I am always surprised when I see “healthy” people turning to diet soft drinks for thirst, or even as a guilty (and sometimes not-so-guilty) pleasure.
Although there is a lot of conflicting information about the safety of artificial sugars (depending on who funds the research), there have been numerous studies about the safety of that fizzy, calorie-free, artificial drink.
Just recently, a study published in the Journal of General Internal Medicine reported in the New York Times found a possible link between diet soft drinks and cardiovascular disease.
With heart disease being the number one leading cause of death in women today, this research is huge.
The harm doesn’t stop there.
Heart attack and stroke:
That same study found that daily consumption of diet sodas is associated with an increase in stroke, heart attack and even death — serious side effects for a dinner table drink.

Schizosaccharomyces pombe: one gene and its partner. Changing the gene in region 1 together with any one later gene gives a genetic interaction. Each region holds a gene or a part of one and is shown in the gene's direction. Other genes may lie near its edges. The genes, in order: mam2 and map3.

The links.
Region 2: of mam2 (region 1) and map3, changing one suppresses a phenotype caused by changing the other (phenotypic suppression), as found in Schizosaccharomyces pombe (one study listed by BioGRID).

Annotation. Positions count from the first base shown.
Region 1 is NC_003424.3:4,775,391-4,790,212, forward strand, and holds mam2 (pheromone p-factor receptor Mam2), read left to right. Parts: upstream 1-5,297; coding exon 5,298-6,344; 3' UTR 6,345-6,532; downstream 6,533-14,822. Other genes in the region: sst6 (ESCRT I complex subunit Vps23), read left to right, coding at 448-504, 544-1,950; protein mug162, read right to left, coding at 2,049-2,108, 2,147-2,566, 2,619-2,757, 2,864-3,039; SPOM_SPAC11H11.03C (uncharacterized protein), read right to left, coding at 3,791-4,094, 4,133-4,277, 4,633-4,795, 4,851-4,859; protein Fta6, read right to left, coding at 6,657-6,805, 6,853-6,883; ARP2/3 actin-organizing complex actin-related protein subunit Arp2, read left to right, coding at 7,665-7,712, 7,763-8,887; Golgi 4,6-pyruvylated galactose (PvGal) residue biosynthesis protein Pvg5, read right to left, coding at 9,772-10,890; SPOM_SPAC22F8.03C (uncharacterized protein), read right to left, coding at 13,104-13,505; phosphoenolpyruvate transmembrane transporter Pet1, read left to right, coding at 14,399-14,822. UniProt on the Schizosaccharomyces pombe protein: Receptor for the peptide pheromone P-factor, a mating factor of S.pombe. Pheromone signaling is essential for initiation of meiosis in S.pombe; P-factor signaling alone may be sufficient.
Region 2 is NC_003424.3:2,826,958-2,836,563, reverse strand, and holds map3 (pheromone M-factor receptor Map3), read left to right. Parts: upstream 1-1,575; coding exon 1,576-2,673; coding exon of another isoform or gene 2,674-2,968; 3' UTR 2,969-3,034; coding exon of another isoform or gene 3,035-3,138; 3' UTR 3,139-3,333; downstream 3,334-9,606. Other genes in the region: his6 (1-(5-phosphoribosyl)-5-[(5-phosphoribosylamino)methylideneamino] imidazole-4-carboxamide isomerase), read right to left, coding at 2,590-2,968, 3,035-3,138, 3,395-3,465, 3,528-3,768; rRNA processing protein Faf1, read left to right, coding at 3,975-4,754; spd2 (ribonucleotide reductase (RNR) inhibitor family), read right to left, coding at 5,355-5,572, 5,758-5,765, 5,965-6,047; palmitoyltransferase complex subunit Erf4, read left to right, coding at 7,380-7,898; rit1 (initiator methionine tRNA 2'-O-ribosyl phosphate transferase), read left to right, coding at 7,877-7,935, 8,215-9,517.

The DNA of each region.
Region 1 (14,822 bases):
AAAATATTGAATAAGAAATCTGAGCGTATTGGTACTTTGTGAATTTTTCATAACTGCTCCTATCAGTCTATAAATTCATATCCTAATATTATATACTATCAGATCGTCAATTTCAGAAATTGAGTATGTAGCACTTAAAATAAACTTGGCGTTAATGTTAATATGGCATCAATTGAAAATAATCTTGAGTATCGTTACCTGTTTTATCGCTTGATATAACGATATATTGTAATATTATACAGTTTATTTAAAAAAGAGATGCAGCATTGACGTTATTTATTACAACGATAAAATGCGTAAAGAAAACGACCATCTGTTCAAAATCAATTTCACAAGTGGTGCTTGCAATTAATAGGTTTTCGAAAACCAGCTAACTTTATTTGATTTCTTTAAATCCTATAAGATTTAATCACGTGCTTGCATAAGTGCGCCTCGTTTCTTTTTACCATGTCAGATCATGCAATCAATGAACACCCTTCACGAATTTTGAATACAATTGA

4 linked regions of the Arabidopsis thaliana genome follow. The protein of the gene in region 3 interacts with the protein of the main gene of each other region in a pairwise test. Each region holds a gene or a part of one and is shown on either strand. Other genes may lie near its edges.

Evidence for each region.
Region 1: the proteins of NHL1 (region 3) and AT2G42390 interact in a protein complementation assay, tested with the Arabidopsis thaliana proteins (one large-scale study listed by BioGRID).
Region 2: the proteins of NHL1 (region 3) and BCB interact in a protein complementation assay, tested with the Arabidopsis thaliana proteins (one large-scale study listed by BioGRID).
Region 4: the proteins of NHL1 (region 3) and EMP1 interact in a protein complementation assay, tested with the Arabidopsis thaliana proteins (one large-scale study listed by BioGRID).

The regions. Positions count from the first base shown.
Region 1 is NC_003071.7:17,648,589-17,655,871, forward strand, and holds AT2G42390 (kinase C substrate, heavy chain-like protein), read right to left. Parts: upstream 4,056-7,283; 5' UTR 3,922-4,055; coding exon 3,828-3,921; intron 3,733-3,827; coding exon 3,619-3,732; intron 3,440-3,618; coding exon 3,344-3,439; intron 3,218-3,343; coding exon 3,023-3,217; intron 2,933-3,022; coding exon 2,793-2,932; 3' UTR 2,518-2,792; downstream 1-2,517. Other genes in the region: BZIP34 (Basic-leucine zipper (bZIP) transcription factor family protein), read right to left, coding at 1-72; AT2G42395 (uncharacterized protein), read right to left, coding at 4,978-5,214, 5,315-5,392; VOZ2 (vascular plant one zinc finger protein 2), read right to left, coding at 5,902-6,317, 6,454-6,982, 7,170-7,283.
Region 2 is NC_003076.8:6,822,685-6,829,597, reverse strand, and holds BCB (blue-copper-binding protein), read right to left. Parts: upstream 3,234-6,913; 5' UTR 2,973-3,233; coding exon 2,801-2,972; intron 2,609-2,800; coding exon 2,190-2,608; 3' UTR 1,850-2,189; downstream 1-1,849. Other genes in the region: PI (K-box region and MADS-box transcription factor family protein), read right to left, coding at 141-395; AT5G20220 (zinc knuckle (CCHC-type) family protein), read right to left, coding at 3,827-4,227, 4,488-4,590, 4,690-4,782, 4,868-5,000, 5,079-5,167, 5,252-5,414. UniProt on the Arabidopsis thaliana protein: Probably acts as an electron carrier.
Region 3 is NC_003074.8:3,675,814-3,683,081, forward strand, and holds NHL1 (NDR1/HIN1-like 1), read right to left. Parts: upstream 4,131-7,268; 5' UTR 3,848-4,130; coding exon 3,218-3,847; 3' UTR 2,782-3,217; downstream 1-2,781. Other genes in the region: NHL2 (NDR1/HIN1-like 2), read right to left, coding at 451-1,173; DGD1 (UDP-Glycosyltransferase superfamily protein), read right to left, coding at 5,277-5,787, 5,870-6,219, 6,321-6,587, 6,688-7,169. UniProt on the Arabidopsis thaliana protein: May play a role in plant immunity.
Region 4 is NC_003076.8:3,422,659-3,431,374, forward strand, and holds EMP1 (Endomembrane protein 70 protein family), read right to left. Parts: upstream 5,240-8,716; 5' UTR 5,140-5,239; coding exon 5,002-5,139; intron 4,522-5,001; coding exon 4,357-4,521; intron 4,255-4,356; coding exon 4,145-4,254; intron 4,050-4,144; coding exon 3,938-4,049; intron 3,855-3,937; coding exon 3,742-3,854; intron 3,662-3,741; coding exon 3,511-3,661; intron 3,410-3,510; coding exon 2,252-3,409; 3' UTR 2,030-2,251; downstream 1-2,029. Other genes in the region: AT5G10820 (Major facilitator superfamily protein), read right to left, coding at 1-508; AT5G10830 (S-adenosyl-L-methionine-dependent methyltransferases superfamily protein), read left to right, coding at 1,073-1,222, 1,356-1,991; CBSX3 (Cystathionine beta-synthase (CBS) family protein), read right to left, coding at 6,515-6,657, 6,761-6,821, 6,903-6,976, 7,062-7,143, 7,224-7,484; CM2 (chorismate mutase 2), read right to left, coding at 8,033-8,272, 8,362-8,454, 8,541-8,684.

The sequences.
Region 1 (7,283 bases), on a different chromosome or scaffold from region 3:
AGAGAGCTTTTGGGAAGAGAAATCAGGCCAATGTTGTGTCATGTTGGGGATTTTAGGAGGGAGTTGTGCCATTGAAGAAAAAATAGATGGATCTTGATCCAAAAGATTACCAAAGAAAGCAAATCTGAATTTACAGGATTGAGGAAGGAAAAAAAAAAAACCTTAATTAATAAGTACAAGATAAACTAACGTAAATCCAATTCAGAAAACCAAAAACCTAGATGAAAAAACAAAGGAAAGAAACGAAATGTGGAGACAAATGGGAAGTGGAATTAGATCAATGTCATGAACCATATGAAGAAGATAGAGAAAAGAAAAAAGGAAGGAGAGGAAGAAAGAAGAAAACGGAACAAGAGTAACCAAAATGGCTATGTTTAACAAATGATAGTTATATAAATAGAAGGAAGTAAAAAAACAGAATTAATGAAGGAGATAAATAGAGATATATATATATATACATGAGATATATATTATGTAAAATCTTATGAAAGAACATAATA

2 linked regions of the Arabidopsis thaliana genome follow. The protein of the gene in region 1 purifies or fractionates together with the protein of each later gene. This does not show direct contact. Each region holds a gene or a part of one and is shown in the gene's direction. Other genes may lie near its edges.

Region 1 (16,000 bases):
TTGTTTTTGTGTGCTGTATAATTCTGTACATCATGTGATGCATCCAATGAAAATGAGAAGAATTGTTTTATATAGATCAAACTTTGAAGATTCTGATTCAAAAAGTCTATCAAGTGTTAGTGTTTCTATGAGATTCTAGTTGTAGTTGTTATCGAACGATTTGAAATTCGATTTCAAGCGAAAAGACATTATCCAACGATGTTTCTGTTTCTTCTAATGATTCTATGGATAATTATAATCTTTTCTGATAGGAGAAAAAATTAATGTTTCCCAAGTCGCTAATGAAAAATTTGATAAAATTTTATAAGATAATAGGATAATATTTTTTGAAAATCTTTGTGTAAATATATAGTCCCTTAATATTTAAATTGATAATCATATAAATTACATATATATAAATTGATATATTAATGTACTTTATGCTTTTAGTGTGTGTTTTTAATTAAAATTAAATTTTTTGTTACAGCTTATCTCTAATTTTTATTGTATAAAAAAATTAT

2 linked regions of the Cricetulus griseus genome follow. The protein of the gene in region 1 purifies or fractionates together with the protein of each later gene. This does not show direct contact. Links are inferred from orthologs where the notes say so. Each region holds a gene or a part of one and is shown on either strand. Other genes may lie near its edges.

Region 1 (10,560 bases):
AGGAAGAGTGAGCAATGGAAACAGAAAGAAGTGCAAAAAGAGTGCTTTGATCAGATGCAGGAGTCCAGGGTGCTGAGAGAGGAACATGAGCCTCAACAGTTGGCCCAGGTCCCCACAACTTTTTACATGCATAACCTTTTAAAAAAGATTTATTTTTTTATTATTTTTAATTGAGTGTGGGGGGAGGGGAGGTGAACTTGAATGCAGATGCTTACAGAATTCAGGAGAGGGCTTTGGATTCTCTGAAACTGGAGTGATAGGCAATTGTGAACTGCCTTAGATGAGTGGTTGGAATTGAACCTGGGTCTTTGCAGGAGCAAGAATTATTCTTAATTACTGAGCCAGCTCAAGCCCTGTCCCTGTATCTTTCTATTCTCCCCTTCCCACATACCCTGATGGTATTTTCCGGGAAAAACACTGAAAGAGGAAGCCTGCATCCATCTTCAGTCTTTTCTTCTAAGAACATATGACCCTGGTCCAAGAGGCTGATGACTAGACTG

In fact, one study reported in Indiana Public Media found that individuals who consumed diet soda daily, had a 48 percent higher risk of stroke or heart attack than those who did not consume soda at all. It is important to note that “the study didn’t look at the type of diet soda or the amount consumed, just whether or not subjects drank diet soda everyday”.
One long-term study of nurse participants found that diet sodas can have a negative health effect on the kidneys, as reported on NPR. Although this particular study could have been influenced by other contributing factors, it found that diet soda consumption could be associated with decreased kidney function over time.
Liver damage is yet another side effect of diet soda drinking. Livestrong cites a 2009 study published in the Journal of Hepatology that found that, “people who drink about 33 oz. of diet soda per day, roughly three cans, were five-times more likely to develop a fatty liver than those who drank no diet soda.”
The list goes on. Last but not least, diet soda is linked to obesity.